Learning media literacy – how to be media savvy and challenge reality TV

Learning media literacy – how to be media savvy and challenge reality TV

Reality TV shows have a huge influence on young people's lives. It’s easy to think there’s nothing we can do about it, but as parents we can actually do an enormous amount to counter the influence of our kids' media consumption.

It’s no good just telling young people the TV they watch is rubbish and imploring them to turn it off. TV is often a bigger part of their lives than when we were growing up, and they’ve grown up against a backdrop of reality programmes. 

Try watching TV with your child and help them decode the media themselves. Learning media literacy will help your child resist stereotypes in their media consumption for the rest of their life.

Help your children develop their media literacy

Raise questions that will prompt your child to think critically. Talk about media stereotypes, and ask if they can see any in the programme they're watching. Discuss the people they see in real life, and ask how much their lives resemble those shown on the TV screen.

Don't go into lecture-mode, but instead make your conversations fun. A lot of reality TV is ridiculous, so laugh together at its banality, nonsense and daftness. You can ridicule its absurdness without ridiculing your child's interest in the show.

Chat about who controls these TV shows and why they’re made. Reality TV is cheap to produce and scores highly in ratings, fuelling more shows, and ever more extreme, engineered on-screen situations.

Countering the impact of reality TV

You don’t have to completely avoid reality TV shows, but you do have to inject a bit of grown-up common sense into watching them. You also have to help your child see it’s OK to think outside the box (literally, in this case) and be an individual.

Demonstrate in your own life that the values in some reality TV shows aren’t your values. Show your child that there are lots more interesting and fun things in life. Find other TV shows to watch together and think about other activities you could both do.

In doing all this, you’ll be giving your child skills that will help them well beyond the world of reality TV. Being media savvy is important because the ability to be sceptical about marketing, media stereotypes and why we’re bombarded with certain messages is fundamental to developing a strong sense of self and maintaining high self-esteem.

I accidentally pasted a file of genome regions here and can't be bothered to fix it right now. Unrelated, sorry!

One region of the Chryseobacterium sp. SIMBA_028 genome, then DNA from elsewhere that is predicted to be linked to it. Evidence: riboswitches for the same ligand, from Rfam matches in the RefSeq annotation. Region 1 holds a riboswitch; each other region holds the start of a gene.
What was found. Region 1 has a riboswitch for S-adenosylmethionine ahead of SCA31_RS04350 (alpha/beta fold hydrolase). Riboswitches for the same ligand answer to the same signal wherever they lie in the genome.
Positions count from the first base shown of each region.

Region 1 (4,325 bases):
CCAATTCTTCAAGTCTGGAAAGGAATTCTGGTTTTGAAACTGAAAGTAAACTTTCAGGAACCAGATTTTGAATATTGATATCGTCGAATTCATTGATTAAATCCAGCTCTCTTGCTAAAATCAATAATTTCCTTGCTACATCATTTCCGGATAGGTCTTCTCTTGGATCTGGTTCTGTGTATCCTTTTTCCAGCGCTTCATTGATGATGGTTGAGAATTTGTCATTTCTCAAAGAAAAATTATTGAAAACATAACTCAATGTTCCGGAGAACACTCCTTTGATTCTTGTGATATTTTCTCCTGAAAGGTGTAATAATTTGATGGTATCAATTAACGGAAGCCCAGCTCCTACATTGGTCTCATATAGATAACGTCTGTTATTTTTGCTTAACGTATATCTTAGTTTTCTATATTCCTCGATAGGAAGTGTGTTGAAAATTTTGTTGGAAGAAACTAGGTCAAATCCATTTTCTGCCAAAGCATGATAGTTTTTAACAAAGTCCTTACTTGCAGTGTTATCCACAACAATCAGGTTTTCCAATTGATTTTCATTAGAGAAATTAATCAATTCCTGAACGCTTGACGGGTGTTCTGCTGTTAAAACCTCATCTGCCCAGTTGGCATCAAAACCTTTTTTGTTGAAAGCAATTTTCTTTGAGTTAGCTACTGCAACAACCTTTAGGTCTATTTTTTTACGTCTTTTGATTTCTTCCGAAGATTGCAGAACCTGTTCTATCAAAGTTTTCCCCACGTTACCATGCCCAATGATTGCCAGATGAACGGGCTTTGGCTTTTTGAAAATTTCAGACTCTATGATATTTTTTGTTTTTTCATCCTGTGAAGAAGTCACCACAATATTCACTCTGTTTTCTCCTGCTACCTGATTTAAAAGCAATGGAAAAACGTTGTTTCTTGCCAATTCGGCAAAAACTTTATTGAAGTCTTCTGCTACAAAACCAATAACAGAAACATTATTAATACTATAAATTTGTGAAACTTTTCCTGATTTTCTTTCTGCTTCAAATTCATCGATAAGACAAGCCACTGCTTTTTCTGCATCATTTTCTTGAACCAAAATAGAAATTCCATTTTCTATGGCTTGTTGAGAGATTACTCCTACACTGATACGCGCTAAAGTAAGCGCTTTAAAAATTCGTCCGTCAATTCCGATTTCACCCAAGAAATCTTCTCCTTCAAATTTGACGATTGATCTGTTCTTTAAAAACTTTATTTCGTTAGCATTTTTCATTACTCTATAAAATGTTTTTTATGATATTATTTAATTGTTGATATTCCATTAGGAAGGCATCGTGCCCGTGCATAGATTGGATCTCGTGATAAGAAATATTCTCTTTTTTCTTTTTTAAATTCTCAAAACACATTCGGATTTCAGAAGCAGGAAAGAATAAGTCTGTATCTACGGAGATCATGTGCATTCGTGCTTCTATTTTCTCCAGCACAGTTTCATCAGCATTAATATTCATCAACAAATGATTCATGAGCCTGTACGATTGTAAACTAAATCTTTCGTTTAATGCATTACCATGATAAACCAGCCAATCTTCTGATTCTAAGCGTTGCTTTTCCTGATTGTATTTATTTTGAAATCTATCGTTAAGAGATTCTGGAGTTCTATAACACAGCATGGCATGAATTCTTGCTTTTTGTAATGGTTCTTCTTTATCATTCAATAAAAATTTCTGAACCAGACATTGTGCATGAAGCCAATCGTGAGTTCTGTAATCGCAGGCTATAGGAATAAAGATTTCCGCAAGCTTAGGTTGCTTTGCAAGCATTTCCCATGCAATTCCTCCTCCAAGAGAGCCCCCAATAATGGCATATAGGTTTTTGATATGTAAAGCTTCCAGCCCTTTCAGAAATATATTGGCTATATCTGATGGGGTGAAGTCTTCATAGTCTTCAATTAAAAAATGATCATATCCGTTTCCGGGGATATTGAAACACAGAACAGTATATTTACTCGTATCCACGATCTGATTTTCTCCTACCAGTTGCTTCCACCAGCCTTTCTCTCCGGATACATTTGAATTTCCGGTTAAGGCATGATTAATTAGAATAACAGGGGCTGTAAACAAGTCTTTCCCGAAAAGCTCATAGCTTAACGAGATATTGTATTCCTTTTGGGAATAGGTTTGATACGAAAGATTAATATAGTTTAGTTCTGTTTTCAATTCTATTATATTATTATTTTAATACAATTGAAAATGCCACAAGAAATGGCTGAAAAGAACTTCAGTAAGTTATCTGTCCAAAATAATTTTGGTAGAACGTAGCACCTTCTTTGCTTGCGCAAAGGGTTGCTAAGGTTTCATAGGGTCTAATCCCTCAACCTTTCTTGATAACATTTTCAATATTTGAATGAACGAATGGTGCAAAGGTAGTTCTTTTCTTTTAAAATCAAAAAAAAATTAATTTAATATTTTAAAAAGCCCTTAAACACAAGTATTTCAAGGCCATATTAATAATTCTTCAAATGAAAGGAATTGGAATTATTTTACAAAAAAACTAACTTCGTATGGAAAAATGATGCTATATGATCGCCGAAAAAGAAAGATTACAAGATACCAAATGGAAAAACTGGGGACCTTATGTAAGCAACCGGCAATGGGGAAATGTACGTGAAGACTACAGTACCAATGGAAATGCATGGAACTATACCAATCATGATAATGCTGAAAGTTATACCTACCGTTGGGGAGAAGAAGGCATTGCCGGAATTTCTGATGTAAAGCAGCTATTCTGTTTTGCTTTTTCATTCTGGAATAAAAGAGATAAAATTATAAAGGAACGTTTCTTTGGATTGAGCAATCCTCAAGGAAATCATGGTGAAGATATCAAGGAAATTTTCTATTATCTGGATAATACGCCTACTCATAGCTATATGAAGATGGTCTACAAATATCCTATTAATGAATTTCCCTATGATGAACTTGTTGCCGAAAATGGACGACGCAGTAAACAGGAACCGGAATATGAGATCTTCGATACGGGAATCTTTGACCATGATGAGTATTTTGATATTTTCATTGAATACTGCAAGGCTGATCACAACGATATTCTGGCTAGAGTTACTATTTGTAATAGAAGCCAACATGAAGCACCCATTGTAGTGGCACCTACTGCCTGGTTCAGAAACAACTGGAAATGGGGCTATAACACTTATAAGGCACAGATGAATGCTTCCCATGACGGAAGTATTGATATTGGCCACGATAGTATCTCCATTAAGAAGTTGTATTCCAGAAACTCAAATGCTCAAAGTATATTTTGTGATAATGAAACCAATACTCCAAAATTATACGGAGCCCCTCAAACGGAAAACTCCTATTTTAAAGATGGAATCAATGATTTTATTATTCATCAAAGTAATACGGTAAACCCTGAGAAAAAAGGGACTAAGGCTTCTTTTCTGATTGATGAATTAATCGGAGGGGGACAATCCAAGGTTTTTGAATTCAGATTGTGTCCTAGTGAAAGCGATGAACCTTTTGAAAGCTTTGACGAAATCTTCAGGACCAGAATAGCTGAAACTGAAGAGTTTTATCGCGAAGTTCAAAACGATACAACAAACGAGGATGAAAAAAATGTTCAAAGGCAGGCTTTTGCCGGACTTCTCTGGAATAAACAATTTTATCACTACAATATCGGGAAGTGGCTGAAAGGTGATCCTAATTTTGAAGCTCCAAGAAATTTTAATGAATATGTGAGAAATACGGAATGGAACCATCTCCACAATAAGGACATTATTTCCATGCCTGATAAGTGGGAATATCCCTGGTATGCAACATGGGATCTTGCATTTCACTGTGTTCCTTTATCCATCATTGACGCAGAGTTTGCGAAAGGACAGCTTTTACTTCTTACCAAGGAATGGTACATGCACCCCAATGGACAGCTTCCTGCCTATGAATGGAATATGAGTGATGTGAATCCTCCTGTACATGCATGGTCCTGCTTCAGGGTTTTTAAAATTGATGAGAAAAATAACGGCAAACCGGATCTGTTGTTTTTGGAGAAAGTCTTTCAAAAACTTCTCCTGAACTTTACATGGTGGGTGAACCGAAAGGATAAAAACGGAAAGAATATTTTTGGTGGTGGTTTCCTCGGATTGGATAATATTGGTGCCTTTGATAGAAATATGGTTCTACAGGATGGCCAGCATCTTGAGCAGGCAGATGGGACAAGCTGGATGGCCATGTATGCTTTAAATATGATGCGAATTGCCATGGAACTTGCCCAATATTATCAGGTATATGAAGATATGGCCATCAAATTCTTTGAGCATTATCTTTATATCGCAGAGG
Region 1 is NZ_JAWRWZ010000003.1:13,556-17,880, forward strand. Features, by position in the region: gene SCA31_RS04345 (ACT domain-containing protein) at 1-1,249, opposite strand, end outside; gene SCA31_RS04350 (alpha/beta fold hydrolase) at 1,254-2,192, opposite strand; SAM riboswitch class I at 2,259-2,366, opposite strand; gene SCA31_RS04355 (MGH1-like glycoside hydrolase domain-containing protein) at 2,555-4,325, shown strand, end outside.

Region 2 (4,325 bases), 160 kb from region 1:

The good side of reality TV

Like so much else in life, it’s a question of pointing out the questionable aspects of reality TV to our kids – but without dismissing the entire trend.

Many young people love the shows they watch, and research suggests that reality TV can affect them positively. Teenage girls who watch reality shows regularly tend to be more self-assured. They’re also more likely to aspire to leadership and consider themselves role models.

Three-quarters of those surveyed in the US said watching reality TV inspired conversations with their parents. Using reality TV storylines as a starting point to chat about issues, could make it a useful tool for opening up discussions.

next steps

  • Start watching TV with your child, but don't react or offer your opinion initially. Watch a few episodes so you can truly comment on the show’s goings-on – don’t guess or make assumptions 
  • Once you know the show, offer casual commentary about how certain situations “can't really happen in real life” or how people “would never actually wear that to the shops,” so your child can start to understand that the situations depicted aren’t real
  • Talk about who profits from reality TV, and ask what messages the shows are trying to convey – and why that might be
  • Be media savvy yourself. Don’t share constant anxieties about your looks or abilities, or paint a picture of yourself that supports the worst sort of reality TV agendas suggesting women are only interested in men, fashion and house décor
  • When you next watch an episode together, challenge your child to have ‘critical eyes’. How many stereotypes do you spot? How do the women look? Are both sexes treated in the same way? How many times are people unkind or untruthful? How many times are people kind or unselfish?
  • Share our article Confessions of a reality TV fixer: how real are reality TV shows? so you can discuss some of the tricks of the trade that go into these programmes. Ask your child if these tricks represent ‘true beauty’

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